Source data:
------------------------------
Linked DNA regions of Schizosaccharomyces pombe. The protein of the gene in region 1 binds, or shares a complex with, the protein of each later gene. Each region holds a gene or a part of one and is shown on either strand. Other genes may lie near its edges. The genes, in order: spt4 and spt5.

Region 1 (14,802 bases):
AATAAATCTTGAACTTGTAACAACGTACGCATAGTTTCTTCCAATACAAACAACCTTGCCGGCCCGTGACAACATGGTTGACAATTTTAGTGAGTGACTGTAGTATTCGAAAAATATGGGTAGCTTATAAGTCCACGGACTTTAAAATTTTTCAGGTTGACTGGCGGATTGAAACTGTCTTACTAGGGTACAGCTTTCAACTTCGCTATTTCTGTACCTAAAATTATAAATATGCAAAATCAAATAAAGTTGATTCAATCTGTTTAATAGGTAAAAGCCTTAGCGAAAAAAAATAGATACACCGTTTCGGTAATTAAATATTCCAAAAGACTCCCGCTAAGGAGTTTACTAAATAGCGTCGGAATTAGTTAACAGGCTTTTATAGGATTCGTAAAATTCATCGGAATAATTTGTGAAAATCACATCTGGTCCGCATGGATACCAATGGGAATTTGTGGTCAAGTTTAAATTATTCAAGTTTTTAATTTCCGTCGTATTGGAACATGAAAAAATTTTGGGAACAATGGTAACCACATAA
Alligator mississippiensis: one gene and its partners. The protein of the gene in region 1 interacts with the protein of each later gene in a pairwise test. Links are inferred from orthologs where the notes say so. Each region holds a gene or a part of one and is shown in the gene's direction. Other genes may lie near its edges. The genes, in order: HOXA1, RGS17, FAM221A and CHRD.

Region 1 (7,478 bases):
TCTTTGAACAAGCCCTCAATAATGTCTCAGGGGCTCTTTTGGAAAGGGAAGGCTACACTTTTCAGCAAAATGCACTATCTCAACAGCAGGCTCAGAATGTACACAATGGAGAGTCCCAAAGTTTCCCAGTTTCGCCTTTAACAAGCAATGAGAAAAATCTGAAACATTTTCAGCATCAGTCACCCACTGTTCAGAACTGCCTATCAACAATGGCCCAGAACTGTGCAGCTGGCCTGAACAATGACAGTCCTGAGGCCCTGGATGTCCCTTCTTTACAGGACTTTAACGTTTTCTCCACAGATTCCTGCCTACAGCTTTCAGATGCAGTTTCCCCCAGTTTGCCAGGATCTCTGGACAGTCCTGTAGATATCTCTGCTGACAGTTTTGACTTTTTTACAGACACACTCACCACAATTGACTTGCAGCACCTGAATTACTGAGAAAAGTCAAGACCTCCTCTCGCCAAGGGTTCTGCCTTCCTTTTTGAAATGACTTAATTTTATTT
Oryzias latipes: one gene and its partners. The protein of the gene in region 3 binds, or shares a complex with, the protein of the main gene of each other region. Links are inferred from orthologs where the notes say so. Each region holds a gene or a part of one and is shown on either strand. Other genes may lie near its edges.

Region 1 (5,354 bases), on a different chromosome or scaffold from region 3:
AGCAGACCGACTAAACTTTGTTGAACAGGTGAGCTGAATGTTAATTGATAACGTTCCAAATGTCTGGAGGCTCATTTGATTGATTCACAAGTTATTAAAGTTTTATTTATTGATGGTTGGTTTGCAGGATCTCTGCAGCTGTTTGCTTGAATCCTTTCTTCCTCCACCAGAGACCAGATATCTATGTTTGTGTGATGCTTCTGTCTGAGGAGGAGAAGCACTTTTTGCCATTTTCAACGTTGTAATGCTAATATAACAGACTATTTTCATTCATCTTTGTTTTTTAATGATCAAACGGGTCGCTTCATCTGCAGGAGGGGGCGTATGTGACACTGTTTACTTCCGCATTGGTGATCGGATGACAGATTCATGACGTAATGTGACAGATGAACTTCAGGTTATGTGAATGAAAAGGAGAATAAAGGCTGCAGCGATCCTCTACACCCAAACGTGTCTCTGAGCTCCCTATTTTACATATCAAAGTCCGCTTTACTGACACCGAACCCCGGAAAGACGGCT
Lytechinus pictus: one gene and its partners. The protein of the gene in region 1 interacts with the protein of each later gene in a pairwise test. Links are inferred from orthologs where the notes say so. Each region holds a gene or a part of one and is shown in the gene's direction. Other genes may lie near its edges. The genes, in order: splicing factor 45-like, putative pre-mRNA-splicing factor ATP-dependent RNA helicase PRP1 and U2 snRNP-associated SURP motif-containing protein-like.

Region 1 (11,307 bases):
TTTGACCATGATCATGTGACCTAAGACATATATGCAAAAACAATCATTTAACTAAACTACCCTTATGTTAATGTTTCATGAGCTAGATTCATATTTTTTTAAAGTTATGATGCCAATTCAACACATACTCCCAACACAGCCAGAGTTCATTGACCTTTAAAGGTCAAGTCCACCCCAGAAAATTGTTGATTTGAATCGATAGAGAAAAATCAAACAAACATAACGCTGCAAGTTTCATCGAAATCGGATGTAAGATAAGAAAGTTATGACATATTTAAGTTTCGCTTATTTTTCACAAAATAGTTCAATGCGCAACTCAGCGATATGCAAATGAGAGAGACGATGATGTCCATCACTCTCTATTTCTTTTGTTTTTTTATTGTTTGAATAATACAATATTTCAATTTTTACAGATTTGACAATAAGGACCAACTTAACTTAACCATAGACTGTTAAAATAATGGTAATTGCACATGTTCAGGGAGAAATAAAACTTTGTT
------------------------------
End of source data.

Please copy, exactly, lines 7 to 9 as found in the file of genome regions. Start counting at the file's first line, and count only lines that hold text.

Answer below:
Oryzias latipes: one gene and its partners. The protein of the gene in region 3 binds, or shares a complex with, the protein of the main gene of each other region. Links are inferred from orthologs where the notes say so. Each region holds a gene or a part of one and is shown on either strand. Other genes may lie near its edges.

Region 1 (5,354 bases), on a different chromosome or scaffold from region 3:
AGCAGACCGACTAAACTTTGTTGAACAGGTGAGCTGAATGTTAATTGATAACGTTCCAAATGTCTGGAGGCTCATTTGATTGATTCACAAGTTATTAAAGTTTTATTTATTGATGGTTGGTTTGCAGGATCTCTGCAGCTGTTTGCTTGAATCCTTTCTTCCTCCACCAGAGACCAGATATCTATGTTTGTGTGATGCTTCTGTCTGAGGAGGAGAAGCACTTTTTGCCATTTTCAACGTTGTAATGCTAATATAACAGACTATTTTCATTCATCTTTGTTTTTTAATGATCAAACGGGTCGCTTCATCTGCAGGAGGGGGCGTATGTGACACTGTTTACTTCCGCATTGGTGATCGGATGACAGATTCATGACGTAATGTGACAGATGAACTTCAGGTTATGTGAATGAAAAGGAGAATAAAGGCTGCAGCGATCCTCTACACCCAAACGTGTCTCTGAGCTCCCTATTTTACATATCAAAGTCCGCTTTACTGACACCGAACCCCGGAAAGACGGCT